Changemakers: A non-exhaustive guide to student activism on campus

Jordan Mangi, Digital Managing Editor

Northwestern students have a storied history of fighting to make their university and community a better place. From the Bursar’s Office Takeover of 1968, when Black students held a sit-in to demand an improvement to race relations on campus, to Vietnam War protests, students — particularly marginalized ones — have consistently stood up for their beliefs. The past year has been no exception. 

Student activism on campus takes many forms. And during the pandemic, groups have adapted to virtual and COVID-friendly practices in order to continue their work. 

Many of these organizations work in tandem and co-host events, even though each focuses on different issues. 

Here is a breakdown of some of the most prominent activist groups on campus and what they have worked on in the past year. This list is by no means exhaustive and includes each organization’s social media accounts, as that is the primary way they communicate with and involve the greater NU community. 

Fossil Free Northwestern

Fossil Free is an organization fighting for climate and environmental justice, rooted in anti-racist and abolitionist praxis. The group organizes for these issues through protests, art-builds, teach-ins and petitions. 

Fossil Free’s most vocalized goal in the past year has been for NU to totally divest from fossil fuels. They do work on educating the greater NU community in environmental justice and how University leadership, particularly the Board of Trustees, wield power.

They also frequently support other activist groups on campus, as they see environmental justice as connected to other forms of resistance. 

You can stay up to date with Fossil Free’s work by following them on instagram @fossilfreenorthwestern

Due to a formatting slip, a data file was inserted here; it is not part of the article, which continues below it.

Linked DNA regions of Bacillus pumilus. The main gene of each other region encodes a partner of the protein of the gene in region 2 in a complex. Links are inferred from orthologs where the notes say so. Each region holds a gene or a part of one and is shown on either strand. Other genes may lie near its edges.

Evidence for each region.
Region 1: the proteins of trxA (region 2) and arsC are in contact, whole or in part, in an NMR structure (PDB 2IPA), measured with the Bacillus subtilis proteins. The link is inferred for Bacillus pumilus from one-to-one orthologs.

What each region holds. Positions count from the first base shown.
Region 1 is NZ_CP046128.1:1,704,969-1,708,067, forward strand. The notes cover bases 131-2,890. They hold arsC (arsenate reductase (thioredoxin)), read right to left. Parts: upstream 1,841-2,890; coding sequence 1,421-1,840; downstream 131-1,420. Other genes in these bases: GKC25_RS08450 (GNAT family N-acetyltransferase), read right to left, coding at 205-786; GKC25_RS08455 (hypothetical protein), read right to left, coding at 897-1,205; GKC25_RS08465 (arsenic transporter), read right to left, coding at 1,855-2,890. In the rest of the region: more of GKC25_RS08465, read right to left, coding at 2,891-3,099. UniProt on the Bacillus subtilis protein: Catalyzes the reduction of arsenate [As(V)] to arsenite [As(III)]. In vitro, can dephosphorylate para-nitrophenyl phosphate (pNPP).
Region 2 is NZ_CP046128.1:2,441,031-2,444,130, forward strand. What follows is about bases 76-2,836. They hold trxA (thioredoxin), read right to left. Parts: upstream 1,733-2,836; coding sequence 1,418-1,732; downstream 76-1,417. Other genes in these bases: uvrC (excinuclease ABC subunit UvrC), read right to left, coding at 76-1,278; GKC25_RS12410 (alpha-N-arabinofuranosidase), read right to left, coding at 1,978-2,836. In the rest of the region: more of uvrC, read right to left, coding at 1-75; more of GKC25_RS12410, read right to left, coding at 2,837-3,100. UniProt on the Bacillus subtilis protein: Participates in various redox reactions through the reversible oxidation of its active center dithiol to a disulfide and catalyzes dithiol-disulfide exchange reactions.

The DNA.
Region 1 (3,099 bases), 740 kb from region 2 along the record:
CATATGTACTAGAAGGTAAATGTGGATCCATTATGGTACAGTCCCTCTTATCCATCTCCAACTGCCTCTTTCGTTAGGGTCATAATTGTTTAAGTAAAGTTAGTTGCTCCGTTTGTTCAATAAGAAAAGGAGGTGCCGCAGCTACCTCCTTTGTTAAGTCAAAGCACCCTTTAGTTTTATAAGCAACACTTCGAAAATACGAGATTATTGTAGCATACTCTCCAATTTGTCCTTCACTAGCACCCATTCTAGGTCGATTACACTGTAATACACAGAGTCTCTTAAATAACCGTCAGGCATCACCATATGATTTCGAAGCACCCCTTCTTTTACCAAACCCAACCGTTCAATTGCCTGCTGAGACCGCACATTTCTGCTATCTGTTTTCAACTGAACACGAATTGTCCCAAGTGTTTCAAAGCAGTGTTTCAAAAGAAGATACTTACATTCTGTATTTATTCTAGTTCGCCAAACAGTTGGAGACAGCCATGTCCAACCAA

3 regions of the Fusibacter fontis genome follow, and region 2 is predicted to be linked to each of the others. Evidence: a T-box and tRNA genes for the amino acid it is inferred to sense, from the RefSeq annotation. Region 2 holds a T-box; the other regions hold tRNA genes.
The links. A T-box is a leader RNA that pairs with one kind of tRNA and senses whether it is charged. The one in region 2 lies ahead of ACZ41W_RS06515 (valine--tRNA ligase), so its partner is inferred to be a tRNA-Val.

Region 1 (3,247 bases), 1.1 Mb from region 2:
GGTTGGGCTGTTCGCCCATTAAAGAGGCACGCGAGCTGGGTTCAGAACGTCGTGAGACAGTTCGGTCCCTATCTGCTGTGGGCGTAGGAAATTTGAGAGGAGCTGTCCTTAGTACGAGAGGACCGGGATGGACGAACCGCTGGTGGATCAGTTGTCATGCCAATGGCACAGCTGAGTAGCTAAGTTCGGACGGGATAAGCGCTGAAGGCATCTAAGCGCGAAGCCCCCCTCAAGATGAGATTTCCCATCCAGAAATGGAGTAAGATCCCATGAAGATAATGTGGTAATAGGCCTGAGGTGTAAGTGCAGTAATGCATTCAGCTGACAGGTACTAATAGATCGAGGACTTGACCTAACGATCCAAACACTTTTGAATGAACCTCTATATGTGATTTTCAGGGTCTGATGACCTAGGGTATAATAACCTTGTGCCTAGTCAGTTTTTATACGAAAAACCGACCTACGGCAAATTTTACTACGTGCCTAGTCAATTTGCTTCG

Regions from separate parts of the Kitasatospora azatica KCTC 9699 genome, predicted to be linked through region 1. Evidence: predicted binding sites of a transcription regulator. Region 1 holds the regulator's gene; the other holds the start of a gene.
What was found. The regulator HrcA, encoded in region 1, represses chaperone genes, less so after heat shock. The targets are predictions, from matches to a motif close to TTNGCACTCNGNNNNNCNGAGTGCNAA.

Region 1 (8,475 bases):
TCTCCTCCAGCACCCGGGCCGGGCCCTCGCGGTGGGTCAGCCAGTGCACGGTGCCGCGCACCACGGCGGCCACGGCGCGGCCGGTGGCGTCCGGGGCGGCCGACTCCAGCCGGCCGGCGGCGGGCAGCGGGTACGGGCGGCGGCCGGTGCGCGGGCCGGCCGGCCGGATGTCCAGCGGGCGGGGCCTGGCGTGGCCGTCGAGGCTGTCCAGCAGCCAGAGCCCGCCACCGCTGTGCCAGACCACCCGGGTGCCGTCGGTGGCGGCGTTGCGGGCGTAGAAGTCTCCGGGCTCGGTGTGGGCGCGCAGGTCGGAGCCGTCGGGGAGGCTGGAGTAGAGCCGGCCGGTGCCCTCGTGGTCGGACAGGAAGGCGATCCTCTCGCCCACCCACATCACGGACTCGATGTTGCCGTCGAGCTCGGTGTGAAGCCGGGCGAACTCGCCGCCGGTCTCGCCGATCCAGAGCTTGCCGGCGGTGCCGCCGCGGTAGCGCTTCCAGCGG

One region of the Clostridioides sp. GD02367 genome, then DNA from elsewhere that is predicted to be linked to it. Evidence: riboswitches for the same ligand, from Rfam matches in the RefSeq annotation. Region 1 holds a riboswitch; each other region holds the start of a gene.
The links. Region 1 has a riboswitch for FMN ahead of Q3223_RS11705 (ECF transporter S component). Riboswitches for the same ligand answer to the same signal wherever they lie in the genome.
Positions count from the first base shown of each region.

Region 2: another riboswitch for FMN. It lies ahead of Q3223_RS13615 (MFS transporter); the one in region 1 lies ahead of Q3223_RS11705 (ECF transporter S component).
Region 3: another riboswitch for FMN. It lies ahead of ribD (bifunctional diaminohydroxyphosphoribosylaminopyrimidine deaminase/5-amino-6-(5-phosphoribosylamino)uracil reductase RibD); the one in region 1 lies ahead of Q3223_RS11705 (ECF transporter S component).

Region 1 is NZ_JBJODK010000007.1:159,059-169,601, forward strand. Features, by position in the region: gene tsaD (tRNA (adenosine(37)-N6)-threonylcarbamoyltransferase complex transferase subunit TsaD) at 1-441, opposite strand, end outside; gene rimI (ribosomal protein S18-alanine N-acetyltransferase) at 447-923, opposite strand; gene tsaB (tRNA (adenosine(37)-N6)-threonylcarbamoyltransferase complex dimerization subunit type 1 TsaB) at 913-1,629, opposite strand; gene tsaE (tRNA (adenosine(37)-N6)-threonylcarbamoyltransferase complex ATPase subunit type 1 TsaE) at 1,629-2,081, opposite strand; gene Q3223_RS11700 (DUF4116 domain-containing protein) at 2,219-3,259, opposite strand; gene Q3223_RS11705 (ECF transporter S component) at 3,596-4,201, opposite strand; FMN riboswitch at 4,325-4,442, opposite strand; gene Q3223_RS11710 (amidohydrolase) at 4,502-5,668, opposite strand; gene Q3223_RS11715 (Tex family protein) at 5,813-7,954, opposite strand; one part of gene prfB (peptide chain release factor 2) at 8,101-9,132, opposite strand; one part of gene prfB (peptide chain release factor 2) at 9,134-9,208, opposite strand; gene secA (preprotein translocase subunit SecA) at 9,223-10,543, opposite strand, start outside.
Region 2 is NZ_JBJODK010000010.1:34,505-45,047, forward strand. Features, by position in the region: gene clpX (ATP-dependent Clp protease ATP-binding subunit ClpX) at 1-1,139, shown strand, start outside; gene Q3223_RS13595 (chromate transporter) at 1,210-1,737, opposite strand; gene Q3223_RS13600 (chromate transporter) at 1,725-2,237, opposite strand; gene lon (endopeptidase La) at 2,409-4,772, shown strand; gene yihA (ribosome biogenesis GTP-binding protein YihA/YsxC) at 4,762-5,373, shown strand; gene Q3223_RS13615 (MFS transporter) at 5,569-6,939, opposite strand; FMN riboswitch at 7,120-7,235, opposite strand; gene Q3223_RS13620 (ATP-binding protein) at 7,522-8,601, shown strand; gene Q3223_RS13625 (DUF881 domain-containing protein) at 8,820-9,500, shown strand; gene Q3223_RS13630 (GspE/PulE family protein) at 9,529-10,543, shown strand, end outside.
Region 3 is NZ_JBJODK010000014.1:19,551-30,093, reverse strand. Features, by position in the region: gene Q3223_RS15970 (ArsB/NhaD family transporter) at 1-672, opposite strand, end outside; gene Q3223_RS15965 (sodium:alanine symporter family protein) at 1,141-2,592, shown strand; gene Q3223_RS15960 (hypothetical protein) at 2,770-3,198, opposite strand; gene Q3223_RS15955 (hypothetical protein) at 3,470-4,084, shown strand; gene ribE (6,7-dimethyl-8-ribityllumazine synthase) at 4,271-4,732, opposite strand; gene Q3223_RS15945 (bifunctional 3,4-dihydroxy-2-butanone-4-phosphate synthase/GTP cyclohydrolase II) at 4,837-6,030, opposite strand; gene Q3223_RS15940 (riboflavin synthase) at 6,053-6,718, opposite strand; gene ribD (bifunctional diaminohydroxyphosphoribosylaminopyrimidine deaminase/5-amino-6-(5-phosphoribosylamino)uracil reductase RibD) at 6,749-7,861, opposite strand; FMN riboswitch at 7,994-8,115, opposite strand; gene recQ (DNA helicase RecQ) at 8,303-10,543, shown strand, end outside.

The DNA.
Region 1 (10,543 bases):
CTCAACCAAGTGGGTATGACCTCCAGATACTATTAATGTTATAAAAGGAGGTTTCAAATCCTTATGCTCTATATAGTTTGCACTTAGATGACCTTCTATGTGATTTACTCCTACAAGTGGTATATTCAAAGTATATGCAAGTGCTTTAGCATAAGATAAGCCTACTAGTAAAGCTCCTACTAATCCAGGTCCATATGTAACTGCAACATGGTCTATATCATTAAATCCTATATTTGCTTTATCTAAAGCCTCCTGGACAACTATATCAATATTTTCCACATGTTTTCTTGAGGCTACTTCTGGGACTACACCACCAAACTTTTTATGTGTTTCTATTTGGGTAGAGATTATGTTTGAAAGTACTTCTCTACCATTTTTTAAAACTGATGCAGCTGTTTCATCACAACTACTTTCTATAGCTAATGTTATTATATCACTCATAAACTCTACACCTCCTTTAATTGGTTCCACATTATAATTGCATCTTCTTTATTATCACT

NU Community Not Cops is an abolitionist organization led by Black students. They are calling for NU to invest in Black lives and divest from policing. 

Beginning in the fall of 2020, the group held weeks of in-person protests and teach-ins, many of which were met with violent police presence. Student protesters were pepper sprayed and one was arrested during a Halloween protest.

Though the daily actions ended after the fall, the call for abolition continued throughout the school year through protests, virtual calls to action and support for Evanston and Chicago area initiatives.

You can learn more about NUCNC by following them on Instagram @nucommunitynotcops and on Twitter @copsoutofNU

NU Grad Workers

NUGW is an antiracist, feminist labor union fighting for better working and living conditions for all graduate workers. They function as a union for graduate students, centering underrepresented and marginalized members. 

Throughout the pandemic, they have hosted work-ins and have demanded the University provide guaranteed sixth-year funding and sick-leave for graduate students. In addition, they support and uplift other advocacy organizations on campus. 

You can see what NUGW is working on through Instagram @nugradworkers or Twitter @NorthwesternGW


Students Organizing for Labor Rights does organizing work in support of workers on NU’s campus. 

Though the group has been around for several years working with on-campus workers unions and advocating for better working conditions, they pivoted to mutual aid efforts when workers were laid off without pay during the pandemic. 

Between March 2020 and April 2021, SOLR has raised over $90,000 for over 400 workers, according to Weinberg senior and SOLR member Abbey Zhu. They have accomplished this primarily through Venmo donations, raising money in small increments from members of the NU community. 

The group has also met with University administrators, including President Schapiro, to demand better pay, benefits and COVID-related support for workers. The group has primarily advocated on behalf of dining staff.

You can learn more about SOLR, support their mutual aid efforts and/or join the organization through their instagram, @solr_nu

Email: [email protected]

Twitter: @jordanrose718

Related Stories: 

Year in review: NU’s top stories through the 2020-21 academic year

A guide to sexual health and sexuality resources at NU

A guide to mental health and wellness resources at NU